The freshly extruded film is then transported from the casting wheel to a stretching device 16 wherein it is biaxially oriented, and, while still under restraint, the film is transported to heat-setting station 17 wherein it is briefly heated at a heat-setting temperature. The resultant composite film 18 is then either rolled and stored for subsequent surface treatment or it is fed through a nip roll arrangement comprised of mattesurfaced roll 20 and pressure roll 19, at least one roll being heated to soften the copolyester so that it is capable of conforming to the matte surface of the roll at the particular roll pressure used. The resultant composite film 21, having a matte surface 34, may be stored as roll 22.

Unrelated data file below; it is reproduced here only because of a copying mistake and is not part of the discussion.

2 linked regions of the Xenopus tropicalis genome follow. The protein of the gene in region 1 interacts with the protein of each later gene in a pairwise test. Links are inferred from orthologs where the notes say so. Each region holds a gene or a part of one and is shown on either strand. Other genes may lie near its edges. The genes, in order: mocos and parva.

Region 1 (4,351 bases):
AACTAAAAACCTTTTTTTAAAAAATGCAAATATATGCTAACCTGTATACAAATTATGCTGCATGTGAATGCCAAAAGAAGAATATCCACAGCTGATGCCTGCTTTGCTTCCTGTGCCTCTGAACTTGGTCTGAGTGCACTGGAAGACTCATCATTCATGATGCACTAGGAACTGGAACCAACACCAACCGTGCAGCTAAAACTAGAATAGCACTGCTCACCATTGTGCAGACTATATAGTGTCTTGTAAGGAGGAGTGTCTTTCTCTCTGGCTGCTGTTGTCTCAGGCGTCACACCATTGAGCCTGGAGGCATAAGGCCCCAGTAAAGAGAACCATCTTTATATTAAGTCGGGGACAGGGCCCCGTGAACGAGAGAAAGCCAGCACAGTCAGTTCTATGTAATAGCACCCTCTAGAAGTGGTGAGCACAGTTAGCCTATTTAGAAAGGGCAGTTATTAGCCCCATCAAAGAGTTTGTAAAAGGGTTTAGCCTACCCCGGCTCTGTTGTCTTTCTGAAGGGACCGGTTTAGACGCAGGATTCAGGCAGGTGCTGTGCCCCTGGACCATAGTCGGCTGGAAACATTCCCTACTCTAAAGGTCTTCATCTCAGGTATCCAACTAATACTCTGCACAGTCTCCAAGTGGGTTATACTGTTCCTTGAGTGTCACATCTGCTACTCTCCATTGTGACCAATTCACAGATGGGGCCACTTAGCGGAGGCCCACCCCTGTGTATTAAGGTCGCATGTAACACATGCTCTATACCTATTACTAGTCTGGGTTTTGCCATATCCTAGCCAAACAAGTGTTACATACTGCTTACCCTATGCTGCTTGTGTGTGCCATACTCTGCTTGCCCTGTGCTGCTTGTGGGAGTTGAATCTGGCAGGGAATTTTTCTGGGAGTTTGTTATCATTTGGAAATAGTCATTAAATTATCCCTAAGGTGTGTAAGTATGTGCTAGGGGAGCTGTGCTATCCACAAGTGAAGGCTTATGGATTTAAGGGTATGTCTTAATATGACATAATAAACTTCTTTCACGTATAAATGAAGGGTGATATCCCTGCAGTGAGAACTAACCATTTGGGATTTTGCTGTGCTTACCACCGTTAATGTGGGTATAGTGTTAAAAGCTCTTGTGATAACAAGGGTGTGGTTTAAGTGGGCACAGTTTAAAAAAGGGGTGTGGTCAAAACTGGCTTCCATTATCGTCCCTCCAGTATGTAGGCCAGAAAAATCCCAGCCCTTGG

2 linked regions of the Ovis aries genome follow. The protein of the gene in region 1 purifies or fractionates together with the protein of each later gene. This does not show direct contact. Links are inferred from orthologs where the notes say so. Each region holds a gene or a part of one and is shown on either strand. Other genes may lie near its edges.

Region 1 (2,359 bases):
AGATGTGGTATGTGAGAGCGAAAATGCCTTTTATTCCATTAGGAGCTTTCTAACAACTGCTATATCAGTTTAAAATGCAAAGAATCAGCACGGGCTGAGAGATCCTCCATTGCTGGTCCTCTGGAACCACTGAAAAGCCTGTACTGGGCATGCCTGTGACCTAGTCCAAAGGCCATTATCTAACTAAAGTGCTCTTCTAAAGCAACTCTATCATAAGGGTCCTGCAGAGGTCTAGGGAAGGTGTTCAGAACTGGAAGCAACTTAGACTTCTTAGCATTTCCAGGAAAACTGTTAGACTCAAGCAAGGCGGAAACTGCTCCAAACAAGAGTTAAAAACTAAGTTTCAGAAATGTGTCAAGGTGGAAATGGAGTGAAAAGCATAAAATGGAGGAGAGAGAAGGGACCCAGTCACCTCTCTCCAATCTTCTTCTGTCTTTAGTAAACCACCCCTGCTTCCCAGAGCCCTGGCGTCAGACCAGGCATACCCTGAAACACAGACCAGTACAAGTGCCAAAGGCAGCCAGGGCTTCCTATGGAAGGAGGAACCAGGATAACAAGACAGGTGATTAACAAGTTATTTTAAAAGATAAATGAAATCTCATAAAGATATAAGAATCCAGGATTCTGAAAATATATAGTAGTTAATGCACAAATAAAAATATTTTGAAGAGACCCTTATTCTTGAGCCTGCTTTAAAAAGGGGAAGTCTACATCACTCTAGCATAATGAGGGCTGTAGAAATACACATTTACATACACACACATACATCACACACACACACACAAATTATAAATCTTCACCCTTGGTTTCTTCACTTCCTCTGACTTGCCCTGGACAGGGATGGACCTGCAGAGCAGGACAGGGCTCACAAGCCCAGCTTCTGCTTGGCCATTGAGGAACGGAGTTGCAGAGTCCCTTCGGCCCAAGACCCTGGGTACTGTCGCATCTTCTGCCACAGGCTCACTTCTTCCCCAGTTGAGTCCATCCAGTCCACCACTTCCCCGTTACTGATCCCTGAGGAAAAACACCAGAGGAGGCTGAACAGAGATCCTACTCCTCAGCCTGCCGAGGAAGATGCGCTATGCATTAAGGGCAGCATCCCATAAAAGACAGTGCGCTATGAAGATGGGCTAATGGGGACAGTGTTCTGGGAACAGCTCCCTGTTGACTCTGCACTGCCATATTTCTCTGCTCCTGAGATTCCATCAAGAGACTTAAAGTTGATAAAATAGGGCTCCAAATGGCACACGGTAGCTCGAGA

The biaxially oriented heat-set composite film 21, as shown in FIG. 3, consists ofpolyethylene terephthalate layer 26 having a glossy surface 27 and copolyester layer 28 having a matte surface 34.
The invention is further illustrated by reference to the following examples.